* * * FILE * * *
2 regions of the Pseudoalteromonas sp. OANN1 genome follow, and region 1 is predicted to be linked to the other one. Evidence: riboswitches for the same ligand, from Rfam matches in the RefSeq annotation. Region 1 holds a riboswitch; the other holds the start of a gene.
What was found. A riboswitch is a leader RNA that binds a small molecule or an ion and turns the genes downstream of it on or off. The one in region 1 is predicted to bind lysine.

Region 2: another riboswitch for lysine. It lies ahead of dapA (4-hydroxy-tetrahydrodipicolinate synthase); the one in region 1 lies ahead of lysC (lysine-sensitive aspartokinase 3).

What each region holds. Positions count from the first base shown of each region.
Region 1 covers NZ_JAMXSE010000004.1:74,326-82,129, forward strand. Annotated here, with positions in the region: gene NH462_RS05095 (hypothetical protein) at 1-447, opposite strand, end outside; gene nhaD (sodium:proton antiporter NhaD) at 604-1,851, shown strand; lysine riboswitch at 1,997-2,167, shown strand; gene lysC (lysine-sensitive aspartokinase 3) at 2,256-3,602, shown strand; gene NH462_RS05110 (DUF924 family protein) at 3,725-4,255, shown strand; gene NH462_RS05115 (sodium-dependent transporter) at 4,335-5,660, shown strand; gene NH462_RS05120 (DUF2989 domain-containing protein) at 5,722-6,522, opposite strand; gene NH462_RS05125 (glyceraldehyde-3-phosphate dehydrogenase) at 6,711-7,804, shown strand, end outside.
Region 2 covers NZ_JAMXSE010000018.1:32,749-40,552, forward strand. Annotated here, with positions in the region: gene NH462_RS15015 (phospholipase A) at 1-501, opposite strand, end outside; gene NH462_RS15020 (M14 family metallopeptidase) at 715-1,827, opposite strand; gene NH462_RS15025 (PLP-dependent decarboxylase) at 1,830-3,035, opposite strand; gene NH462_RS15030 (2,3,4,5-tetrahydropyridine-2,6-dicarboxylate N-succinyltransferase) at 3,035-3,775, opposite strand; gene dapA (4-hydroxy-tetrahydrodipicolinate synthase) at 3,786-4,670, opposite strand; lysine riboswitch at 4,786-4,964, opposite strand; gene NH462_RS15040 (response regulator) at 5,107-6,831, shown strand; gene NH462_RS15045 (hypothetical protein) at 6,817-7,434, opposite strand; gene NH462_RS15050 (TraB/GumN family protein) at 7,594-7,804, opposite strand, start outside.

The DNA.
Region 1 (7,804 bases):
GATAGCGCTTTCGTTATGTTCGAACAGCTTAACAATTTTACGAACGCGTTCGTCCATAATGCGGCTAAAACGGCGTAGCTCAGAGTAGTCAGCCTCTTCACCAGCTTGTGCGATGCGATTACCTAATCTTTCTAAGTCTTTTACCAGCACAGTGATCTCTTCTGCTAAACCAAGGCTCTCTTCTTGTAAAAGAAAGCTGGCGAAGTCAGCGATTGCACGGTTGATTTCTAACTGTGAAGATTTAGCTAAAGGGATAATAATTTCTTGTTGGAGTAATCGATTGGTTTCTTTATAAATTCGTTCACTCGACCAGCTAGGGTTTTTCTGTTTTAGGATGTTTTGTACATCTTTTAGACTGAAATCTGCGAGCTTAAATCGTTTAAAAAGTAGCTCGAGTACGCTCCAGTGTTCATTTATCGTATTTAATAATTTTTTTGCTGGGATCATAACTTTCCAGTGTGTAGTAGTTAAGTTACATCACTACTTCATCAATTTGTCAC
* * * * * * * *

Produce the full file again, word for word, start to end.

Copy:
2 regions of the Pseudoalteromonas sp. OANN1 genome follow, and region 1 is predicted to be linked to the other one. Evidence: riboswitches for the same ligand, from Rfam matches in the RefSeq annotation. Region 1 holds a riboswitch; the other holds the start of a gene.
What was found. A riboswitch is a leader RNA that binds a small molecule or an ion and turns the genes downstream of it on or off. The one in region 1 is predicted to bind lysine.

Region 2: another riboswitch for lysine. It lies ahead of dapA (4-hydroxy-tetrahydrodipicolinate synthase); the one in region 1 lies ahead of lysC (lysine-sensitive aspartokinase 3).

What each region holds. Positions count from the first base shown of each region.
Region 1 covers NZ_JAMXSE010000004.1:74,326-82,129, forward strand. Annotated here, with positions in the region: gene NH462_RS05095 (hypothetical protein) at 1-447, opposite strand, end outside; gene nhaD (sodium:proton antiporter NhaD) at 604-1,851, shown strand; lysine riboswitch at 1,997-2,167, shown strand; gene lysC (lysine-sensitive aspartokinase 3) at 2,256-3,602, shown strand; gene NH462_RS05110 (DUF924 family protein) at 3,725-4,255, shown strand; gene NH462_RS05115 (sodium-dependent transporter) at 4,335-5,660, shown strand; gene NH462_RS05120 (DUF2989 domain-containing protein) at 5,722-6,522, opposite strand; gene NH462_RS05125 (glyceraldehyde-3-phosphate dehydrogenase) at 6,711-7,804, shown strand, end outside.
Region 2 covers NZ_JAMXSE010000018.1:32,749-40,552, forward strand. Annotated here, with positions in the region: gene NH462_RS15015 (phospholipase A) at 1-501, opposite strand, end outside; gene NH462_RS15020 (M14 family metallopeptidase) at 715-1,827, opposite strand; gene NH462_RS15025 (PLP-dependent decarboxylase) at 1,830-3,035, opposite strand; gene NH462_RS15030 (2,3,4,5-tetrahydropyridine-2,6-dicarboxylate N-succinyltransferase) at 3,035-3,775, opposite strand; gene dapA (4-hydroxy-tetrahydrodipicolinate synthase) at 3,786-4,670, opposite strand; lysine riboswitch at 4,786-4,964, opposite strand; gene NH462_RS15040 (response regulator) at 5,107-6,831, shown strand; gene NH462_RS15045 (hypothetical protein) at 6,817-7,434, opposite strand; gene NH462_RS15050 (TraB/GumN family protein) at 7,594-7,804, opposite strand, start outside.

The DNA.
Region 1 (7,804 bases):
GATAGCGCTTTCGTTATGTTCGAACAGCTTAACAATTTTACGAACGCGTTCGTCCATAATGCGGCTAAAACGGCGTAGCTCAGAGTAGTCAGCCTCTTCACCAGCTTGTGCGATGCGATTACCTAATCTTTCTAAGTCTTTTACCAGCACAGTGATCTCTTCTGCTAAACCAAGGCTCTCTTCTTGTAAAAGAAAGCTGGCGAAGTCAGCGATTGCACGGTTGATTTCTAACTGTGAAGATTTAGCTAAAGGGATAATAATTTCTTGTTGGAGTAATCGATTGGTTTCTTTATAAATTCGTTCACTCGACCAGCTAGGGTTTTTCTGTTTTAGGATGTTTTGTACATCTTTTAGACTGAAATCTGCGAGCTTAAATCGTTTAAAAAGTAGCTCGAGTACGCTCCAGTGTTCATTTATCGTATTTAATAATTTTTTTGCTGGGATCATAACTTTCCAGTGTGTAGTAGTTAAGTTACATCACTACTTCATCAATTTGTCAC